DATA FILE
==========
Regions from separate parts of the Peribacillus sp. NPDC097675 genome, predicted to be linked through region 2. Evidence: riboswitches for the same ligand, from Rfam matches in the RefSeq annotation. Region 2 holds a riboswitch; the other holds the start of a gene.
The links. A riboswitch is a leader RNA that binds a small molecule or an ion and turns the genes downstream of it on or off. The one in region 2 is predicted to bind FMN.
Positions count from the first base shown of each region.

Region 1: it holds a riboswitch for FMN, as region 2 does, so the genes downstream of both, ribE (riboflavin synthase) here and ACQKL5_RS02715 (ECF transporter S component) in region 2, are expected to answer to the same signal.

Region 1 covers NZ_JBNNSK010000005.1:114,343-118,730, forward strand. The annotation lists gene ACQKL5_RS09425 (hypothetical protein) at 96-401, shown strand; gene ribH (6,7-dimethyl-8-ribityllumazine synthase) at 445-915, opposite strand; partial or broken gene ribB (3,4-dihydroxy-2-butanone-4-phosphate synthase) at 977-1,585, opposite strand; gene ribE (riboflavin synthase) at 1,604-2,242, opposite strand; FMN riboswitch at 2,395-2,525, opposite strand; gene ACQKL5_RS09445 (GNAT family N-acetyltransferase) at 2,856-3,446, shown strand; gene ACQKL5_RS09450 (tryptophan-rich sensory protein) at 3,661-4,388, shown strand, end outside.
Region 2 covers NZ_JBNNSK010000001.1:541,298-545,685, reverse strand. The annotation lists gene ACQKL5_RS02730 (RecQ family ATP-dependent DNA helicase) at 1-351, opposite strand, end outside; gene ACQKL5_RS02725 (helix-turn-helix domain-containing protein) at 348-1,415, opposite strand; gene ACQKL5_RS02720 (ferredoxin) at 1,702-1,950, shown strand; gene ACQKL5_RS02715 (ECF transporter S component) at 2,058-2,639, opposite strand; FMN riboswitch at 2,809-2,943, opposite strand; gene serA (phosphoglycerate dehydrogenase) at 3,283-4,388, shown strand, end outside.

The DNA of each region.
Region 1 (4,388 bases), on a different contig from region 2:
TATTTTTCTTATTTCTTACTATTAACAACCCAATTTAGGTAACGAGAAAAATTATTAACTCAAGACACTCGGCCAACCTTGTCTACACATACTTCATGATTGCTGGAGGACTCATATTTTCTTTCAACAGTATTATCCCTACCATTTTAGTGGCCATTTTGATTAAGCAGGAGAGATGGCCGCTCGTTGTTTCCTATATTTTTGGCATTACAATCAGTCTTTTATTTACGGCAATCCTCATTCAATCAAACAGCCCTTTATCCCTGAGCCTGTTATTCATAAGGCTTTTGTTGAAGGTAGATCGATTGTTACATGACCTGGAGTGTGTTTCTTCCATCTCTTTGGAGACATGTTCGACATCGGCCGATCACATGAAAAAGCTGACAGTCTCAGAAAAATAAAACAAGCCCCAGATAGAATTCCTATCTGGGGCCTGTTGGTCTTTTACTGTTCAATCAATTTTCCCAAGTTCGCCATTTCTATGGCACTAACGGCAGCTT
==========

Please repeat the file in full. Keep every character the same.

Regions from separate parts of the Peribacillus sp. NPDC097675 genome, predicted to be linked through region 2. Evidence: riboswitches for the same ligand, from Rfam matches in the RefSeq annotation. Region 2 holds a riboswitch; the other holds the start of a gene.
The links. A riboswitch is a leader RNA that binds a small molecule or an ion and turns the genes downstream of it on or off. The one in region 2 is predicted to bind FMN.
Positions count from the first base shown of each region.

Region 1: it holds a riboswitch for FMN, as region 2 does, so the genes downstream of both, ribE (riboflavin synthase) here and ACQKL5_RS02715 (ECF transporter S component) in region 2, are expected to answer to the same signal.

Region 1 covers NZ_JBNNSK010000005.1:114,343-118,730, forward strand. The annotation lists gene ACQKL5_RS09425 (hypothetical protein) at 96-401, shown strand; gene ribH (6,7-dimethyl-8-ribityllumazine synthase) at 445-915, opposite strand; partial or broken gene ribB (3,4-dihydroxy-2-butanone-4-phosphate synthase) at 977-1,585, opposite strand; gene ribE (riboflavin synthase) at 1,604-2,242, opposite strand; FMN riboswitch at 2,395-2,525, opposite strand; gene ACQKL5_RS09445 (GNAT family N-acetyltransferase) at 2,856-3,446, shown strand; gene ACQKL5_RS09450 (tryptophan-rich sensory protein) at 3,661-4,388, shown strand, end outside.
Region 2 covers NZ_JBNNSK010000001.1:541,298-545,685, reverse strand. The annotation lists gene ACQKL5_RS02730 (RecQ family ATP-dependent DNA helicase) at 1-351, opposite strand, end outside; gene ACQKL5_RS02725 (helix-turn-helix domain-containing protein) at 348-1,415, opposite strand; gene ACQKL5_RS02720 (ferredoxin) at 1,702-1,950, shown strand; gene ACQKL5_RS02715 (ECF transporter S component) at 2,058-2,639, opposite strand; FMN riboswitch at 2,809-2,943, opposite strand; gene serA (phosphoglycerate dehydrogenase) at 3,283-4,388, shown strand, end outside.

The DNA of each region.
Region 1 (4,388 bases), on a different contig from region 2:
TATTTTTCTTATTTCTTACTATTAACAACCCAATTTAGGTAACGAGAAAAATTATTAACTCAAGACACTCGGCCAACCTTGTCTACACATACTTCATGATTGCTGGAGGACTCATATTTTCTTTCAACAGTATTATCCCTACCATTTTAGTGGCCATTTTGATTAAGCAGGAGAGATGGCCGCTCGTTGTTTCCTATATTTTTGGCATTACAATCAGTCTTTTATTTACGGCAATCCTCATTCAATCAAACAGCCCTTTATCCCTGAGCCTGTTATTCATAAGGCTTTTGTTGAAGGTAGATCGATTGTTACATGACCTGGAGTGTGTTTCTTCCATCTCTTTGGAGACATGTTCGACATCGGCCGATCACATGAAAAAGCTGACAGTCTCAGAAAAATAAAACAAGCCCCAGATAGAATTCCTATCTGGGGCCTGTTGGTCTTTTACTGTTCAATCAATTTTCCCAAGTTCGCCATTTCTATGGCACTAACGGCAGCTT